For the remainder of the afternoon, we enjoyed the twisty two-laned roads of the MA-7301, 7302, 7307, and A-369.

The MA roads were especially enjoyable with hardly any traffic on them. Nothing is much better on a motorcycle than riding on a gorgeous day, on remote roads, with your best friend.

We stopped for a bit to eat a snack, enjoy the beautiful world around us, and marvel at the grace of hawks floating through the air currents of the nearby valley.

Our mules also have a beauty to them – although not as graceful.

A wonderful day of exploring and riding a beautiful section of Spain in the region of Andalusia.

Next Blog Post

Join us next blog post as we walk among a charming town located on the cliff side of the El Tajo Gorge – Ronda, Spain.

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Caminito del Rey – World’s Most Dangerous Walkway?

🗓: 7 Jul 2020 | 🌍: El Caminito del Rey, Spain

I first heard of El Caminito del Rey on a travel website showing insane pictures of precarious rusted walkways that nearly clung to cliff walls with three hundred foot drop-offs. I remember the sense of adrenaline I felt from seeing the pictures and it was something that I wanted to experience first hand.

I added a “want to go” pin to my Google Maps and forgot about it until recently when we were planning our route through southern Spain.

Normally, getting tickets to hike Caminito del Rey can be difficult – especially during the summer months when they sell out weeks in advance. However, 2020 is not a typical year! Tourism in Spain was getting a late start on their summer season due to COVID-19. Lucky for us, we were able to get our tickets the same day. Admission cost was €10 per person.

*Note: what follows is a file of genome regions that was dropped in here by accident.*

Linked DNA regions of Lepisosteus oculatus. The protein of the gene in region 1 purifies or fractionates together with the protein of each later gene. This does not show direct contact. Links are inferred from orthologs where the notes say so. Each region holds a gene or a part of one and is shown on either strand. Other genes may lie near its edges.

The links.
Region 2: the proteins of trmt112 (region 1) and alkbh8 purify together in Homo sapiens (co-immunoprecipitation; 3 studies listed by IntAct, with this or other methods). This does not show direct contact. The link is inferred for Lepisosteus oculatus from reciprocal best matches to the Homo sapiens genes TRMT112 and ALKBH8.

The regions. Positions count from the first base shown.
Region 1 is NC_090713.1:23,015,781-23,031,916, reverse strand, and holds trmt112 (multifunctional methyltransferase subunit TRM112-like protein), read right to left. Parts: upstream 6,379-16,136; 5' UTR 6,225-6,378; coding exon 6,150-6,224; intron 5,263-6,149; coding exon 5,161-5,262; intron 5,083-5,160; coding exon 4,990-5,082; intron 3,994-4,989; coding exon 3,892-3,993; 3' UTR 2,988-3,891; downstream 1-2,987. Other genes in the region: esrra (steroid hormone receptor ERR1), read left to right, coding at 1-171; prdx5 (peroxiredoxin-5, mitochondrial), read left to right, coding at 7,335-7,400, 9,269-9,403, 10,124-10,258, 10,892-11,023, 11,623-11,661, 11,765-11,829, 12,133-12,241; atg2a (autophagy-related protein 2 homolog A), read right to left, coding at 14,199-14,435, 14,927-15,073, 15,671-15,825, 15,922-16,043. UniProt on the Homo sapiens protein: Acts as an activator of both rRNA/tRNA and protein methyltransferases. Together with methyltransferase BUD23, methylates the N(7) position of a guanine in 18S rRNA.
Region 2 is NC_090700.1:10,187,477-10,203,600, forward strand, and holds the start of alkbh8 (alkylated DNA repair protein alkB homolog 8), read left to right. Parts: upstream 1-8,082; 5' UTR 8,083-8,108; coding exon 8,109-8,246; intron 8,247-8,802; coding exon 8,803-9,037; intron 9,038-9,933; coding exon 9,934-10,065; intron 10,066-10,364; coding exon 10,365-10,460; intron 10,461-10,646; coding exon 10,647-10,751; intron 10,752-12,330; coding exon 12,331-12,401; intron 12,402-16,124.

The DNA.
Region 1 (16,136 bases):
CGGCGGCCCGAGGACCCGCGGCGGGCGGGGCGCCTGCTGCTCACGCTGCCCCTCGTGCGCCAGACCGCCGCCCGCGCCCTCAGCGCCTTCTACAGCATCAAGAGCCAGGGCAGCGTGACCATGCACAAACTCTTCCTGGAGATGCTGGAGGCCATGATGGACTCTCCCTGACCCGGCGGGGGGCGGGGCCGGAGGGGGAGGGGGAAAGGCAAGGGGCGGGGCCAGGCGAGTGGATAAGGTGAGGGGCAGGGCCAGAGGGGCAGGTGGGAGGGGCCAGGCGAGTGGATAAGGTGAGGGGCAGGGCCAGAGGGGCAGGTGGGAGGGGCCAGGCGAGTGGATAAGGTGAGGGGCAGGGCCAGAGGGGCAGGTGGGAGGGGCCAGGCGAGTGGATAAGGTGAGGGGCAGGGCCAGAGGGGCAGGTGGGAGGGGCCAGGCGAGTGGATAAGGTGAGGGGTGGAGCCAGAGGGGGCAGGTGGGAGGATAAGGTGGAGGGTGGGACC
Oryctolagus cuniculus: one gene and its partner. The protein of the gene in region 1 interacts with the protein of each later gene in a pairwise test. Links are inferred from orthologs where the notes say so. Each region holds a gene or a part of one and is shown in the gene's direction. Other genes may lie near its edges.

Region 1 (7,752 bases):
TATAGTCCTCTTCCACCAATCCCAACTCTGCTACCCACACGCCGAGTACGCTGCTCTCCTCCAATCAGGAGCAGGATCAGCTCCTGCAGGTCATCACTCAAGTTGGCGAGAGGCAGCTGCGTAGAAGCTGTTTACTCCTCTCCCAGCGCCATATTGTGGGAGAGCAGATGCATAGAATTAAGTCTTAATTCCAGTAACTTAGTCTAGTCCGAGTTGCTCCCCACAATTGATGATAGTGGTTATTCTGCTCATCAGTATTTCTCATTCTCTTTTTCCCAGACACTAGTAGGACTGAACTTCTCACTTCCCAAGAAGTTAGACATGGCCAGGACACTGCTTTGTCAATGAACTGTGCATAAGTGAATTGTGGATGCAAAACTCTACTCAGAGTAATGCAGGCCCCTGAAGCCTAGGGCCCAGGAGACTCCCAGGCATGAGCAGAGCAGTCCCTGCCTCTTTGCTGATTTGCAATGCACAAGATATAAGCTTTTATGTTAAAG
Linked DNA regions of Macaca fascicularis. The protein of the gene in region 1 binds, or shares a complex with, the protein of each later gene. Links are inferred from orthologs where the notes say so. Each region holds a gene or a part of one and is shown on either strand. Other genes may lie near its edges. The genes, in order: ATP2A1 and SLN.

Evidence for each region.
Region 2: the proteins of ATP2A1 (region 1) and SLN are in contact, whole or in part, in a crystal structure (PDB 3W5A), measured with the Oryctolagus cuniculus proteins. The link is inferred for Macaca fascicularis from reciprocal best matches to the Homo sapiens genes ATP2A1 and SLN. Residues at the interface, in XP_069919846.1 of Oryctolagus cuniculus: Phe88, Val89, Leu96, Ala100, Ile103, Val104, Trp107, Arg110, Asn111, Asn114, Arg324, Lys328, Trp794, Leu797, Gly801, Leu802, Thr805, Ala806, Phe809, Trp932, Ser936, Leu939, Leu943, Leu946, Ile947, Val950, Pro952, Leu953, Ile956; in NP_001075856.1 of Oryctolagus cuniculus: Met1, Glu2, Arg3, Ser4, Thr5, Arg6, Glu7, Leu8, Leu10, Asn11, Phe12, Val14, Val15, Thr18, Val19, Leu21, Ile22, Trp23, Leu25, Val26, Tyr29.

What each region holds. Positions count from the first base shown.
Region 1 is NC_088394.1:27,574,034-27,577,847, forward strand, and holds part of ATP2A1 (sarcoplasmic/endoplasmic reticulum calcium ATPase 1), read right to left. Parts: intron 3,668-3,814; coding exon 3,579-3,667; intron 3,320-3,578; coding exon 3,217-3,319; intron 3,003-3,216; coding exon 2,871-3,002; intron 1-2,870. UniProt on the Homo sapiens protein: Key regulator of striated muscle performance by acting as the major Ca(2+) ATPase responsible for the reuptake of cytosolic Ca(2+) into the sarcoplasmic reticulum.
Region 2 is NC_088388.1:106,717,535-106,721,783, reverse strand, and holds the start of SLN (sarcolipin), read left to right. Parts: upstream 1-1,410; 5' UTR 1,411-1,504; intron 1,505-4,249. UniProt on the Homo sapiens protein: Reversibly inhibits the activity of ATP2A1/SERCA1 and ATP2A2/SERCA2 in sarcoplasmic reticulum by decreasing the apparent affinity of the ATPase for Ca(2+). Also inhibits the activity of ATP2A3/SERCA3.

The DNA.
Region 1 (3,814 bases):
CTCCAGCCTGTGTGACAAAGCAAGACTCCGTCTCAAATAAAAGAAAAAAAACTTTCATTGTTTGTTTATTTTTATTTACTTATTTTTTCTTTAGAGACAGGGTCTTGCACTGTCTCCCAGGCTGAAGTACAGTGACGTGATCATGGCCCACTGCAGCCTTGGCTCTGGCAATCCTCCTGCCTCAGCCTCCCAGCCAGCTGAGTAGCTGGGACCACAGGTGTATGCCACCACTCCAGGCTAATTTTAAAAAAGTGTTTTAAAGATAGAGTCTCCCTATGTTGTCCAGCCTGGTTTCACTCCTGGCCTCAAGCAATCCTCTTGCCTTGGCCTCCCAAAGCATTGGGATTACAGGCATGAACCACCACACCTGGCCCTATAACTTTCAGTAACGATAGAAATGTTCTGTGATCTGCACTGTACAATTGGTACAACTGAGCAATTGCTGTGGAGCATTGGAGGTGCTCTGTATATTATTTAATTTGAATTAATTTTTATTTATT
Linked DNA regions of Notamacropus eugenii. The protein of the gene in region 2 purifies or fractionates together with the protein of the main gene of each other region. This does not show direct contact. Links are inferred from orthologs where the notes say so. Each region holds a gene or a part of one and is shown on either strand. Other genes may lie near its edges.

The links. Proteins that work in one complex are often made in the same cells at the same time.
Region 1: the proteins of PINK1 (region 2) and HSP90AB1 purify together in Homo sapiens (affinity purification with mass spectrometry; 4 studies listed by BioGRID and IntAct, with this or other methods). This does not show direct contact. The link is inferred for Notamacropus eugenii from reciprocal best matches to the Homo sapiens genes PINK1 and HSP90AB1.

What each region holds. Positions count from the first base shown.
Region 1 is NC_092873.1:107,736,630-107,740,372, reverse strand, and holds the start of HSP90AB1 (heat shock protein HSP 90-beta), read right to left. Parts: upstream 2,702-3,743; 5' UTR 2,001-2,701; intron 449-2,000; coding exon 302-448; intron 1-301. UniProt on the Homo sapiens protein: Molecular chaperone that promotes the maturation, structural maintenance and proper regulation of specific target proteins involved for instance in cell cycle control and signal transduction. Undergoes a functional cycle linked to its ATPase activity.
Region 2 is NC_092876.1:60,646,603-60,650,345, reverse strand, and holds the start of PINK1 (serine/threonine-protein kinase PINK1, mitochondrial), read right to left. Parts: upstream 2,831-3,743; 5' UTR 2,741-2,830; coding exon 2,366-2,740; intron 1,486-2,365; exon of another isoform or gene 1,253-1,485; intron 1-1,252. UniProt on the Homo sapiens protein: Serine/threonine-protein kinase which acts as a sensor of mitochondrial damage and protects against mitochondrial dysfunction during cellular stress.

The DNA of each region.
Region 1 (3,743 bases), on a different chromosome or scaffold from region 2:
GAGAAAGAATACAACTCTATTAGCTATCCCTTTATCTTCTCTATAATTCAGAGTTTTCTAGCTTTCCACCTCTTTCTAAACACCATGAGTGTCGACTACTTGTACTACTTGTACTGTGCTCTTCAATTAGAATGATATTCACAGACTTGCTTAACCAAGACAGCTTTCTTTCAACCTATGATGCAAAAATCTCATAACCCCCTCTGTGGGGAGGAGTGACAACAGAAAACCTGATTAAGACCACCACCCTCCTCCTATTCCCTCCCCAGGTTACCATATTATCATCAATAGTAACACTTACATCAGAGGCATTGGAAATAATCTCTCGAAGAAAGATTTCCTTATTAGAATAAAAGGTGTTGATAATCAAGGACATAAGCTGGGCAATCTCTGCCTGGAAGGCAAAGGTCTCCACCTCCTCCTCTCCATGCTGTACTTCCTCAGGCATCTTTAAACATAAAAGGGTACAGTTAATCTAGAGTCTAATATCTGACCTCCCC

We got up early and parked our motorcycles in the paid parking area near the north access and hiked the short distance to the main gate.

The hike starts at the north entrance and goes 7.7 km (4.8 miles) towards the south east. A fleet of shuttle busses gets hikers back to their vehicles.

The walkway was originally built from 1901-1905 to provide workers at the hydroelectric plant a means to cross between facilities.

Sporting the official Caminito del Rey issued hard-hat!

In 1921, King Alfonso XIII crosses the walkway during the inauguration of a new dam and the trail has been known as “The King’s Little Path” every since.

There are great views from the narrow walkway that are built 100 metres (330 ft) above the Río Guadalhorce.

A railroad runs along the river. I’m sure the passengers must enjoy seeing the gorgeous canyon and the hikers as they pass by.

This ornate railroad bridge-way connects the railroad tunnels that were cut right through the cliff walls.

The railroad and bridges were built through the canyon from 1860-1865. Quite an impressive engineering feat considering the dangerous heights!

Is the hike dangerous? This walkway was listed as “the world’s most dangerous walkway” following five deaths in 1999 and 2000. The local government then closed both entrances.

Me pointing the old deteriorated walkway. This walkway had large sections of missing concrete and corroded steel beams. No wonder it was deemed the most dangerous walkway.

In 2014 a rehabilitation project was laid by professional alpinists and builders. Since 2015, the new walkways have been open to visitors and are much safer. The walkways are professionally anchored, a meter wide, and well protected. Hikers are even issued a hard-hat in case rocks fall from the cliff side.

In this photo, you can see the new walkways over the top of the original ones.

Also in this photo are Chris and Melissa from New Zealand. Like us, they have been full-time traveling, except they are living large in an RV. We shared stories about the last three months and what COVID-19 quarantine was like. They ended up in Morocco, where it was even more strict than it was in Spain. Despite the problems of traveling in 2020, they were committed to continuing to experience more of Europe and beyond.

Crossing the suspension bridge, For some reason Chantil likes to bounce up and down on these bridges making it more scary for anyone else on the bridge.

Thank to Chris and Melissa for capturing this photo of us.